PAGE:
The Spine Challenger

I hurt. Mostly my right lower leg, but I hurt. And I only made it to Malham Tarn.

It’s difficult to sum up the Challenger because there’s so much of it, but I’ll do my best.

First and foremost, a huge thank you must be extended to the MRT members, safety teams, doctors, check point teams, HQ team and any other volunteers and staff involved who make the race as enjoyable as a long run up the Pennines could ever be! Wherever we pitched up, there was a smile, banter, and the ever important hot tea ready and waiting. Especially the teams we ran into late at night; I can’t imagine dealing with a group of tired, wet, barely coherent runners is the greatest thrill in the world, but from our point of view I can guarantee it’s very much appreciated!

I was lucky enough this year to have a lift down to Edale, plus accommodation for the night before, with Jim. Due to Jim’s marshalling duties however, that also meant that we were in Edale by mid Friday morning which meant that I managed to get registered and kit-checked nice and early, leaving me the rest of Friday to chill out. Usually this would be great, but The Challenger was such a large undertaking that sitting still with my thoughts was pretty much the least relaxing thing I could do.

I therefore elected to go for a run along the edge between Mam Tor and Lose Hill – from the event centre this would be an ovoid loop of about 10km – which actually did wonders for my mood. However, and I would seriously feel the ramifications of this later on, I found a nice gritstone shelf which I thought would provide a small amount of safe rock climbing (in the form of a single mantel shelf manoeuvre). It did, but I banged my right shin on the way up whilst using it as a counterweight.

This kind of injury was fairly common when I used to rock climb, and after a minute of swearing and rubbing my shin, I thought nothing of it, so continued my run back to the event centre, enjoying the sun and crisp air.

The rest of Friday passed in restless anticipation. Much of it was spent back up in the room reading either my bible of the last couple of months – Damian Hall’s Pennine Way guide (it’s excellent by the way) – or “A day to die for”, an account of the ’96 Everest disaster. My friends Ali and Lisa also popped over for a visit in the evening, which was a very welcome distraction; it was helpful to spend a couple of hours chatting about physics, cats and climbing, rather than the 108 miles ahead.

All too soon it was time to head back up to the room to prepare my sandwiches for the next couple of days. Listening to Genesis, AC/DC and Steve ‘n’ Seagulls, whilst making cheese/marmite and jam/peanut butter sandwiches at a small desk in a hotel room, was one of my more bizarre experiences of the weekend. A quick shower followed and it was time to do a final bag check and get into bed. Sleep was broken but reasonable and all too soon it was time to get up and start metaphorically shuffling towards the start line.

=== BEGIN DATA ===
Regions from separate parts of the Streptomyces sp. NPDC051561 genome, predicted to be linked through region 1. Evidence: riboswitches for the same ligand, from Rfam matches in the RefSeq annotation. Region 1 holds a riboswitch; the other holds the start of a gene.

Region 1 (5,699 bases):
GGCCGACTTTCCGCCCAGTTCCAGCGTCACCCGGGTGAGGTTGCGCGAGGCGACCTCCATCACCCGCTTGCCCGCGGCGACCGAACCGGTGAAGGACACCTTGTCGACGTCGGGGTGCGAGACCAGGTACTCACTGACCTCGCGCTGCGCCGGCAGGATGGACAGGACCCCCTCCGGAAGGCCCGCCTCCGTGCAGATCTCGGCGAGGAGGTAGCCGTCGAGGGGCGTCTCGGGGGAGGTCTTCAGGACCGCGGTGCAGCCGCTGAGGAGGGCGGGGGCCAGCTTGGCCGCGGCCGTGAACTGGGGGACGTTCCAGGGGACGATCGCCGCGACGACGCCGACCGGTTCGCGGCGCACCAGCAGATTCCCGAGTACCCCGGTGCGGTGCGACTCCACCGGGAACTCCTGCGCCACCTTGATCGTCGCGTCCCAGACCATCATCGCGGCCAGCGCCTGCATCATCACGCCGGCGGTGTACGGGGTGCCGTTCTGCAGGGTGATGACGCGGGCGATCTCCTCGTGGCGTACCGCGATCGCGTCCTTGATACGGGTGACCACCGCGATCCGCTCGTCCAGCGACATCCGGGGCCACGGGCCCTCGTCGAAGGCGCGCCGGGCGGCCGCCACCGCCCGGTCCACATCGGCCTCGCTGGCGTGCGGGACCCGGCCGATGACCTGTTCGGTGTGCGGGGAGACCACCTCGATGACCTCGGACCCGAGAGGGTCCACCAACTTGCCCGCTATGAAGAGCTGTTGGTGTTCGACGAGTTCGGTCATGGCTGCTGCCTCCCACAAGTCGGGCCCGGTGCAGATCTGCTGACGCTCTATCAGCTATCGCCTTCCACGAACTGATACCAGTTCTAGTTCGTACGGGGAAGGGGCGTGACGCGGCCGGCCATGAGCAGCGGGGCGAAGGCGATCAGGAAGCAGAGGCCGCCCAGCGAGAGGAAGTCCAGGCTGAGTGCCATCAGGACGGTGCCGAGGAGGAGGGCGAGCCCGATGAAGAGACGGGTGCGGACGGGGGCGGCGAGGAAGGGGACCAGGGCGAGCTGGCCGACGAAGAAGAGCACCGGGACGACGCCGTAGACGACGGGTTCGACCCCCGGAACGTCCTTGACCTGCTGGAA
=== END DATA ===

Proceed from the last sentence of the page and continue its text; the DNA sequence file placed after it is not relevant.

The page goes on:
Saturday started dim and grey, in stark contrast to the blue skies forecast. Standing on the start line, it was a little nippy and I couldn’t wait to get shifting and raise my body temperature. En-route to Kinder Scout it started to snow, and by the time we were up to about 400m, there was a decent blanket of snow across pretty much everything. At this point I was moving in a group of about 6. A slight detour from the track left us checking GPS units quickly, but it didn’t take long to get back on track, floundering through snow-covered rocks towards Snake Pass.

Pretty quickly, the group strung out, and I ended up moving at the back at my own pace. Coming down Mill Hill, it looked obvious where the flags of the path were, but this was not entirely the case. I ventured about 20cm to the right at one point and was rewarded with an exciting trip to knee deep bog. Such fun!

An MRT van was waiting at the Snake Pass with tea, cake and sweets, and I stopped briefly to add a fleece to my layering before heading out onto Bleaklow (possibly the worst section of the Challenger).

Almost as soon as I stepped off of the Snake Pass, the weather changed from grey and snowy to glorious blue skies and sunshine. This was one of the high points of the entire race and I really don’t have words to describe it. Pretty soon though, I was at a standstill; if you’ve ever been over Bleaklow, you’ll know that it’s practically featureless, or rather, far too feature-full; another chap turned up pretty quickly however who had a nice GPS trace, and I ran out with him to Torside Reservoir.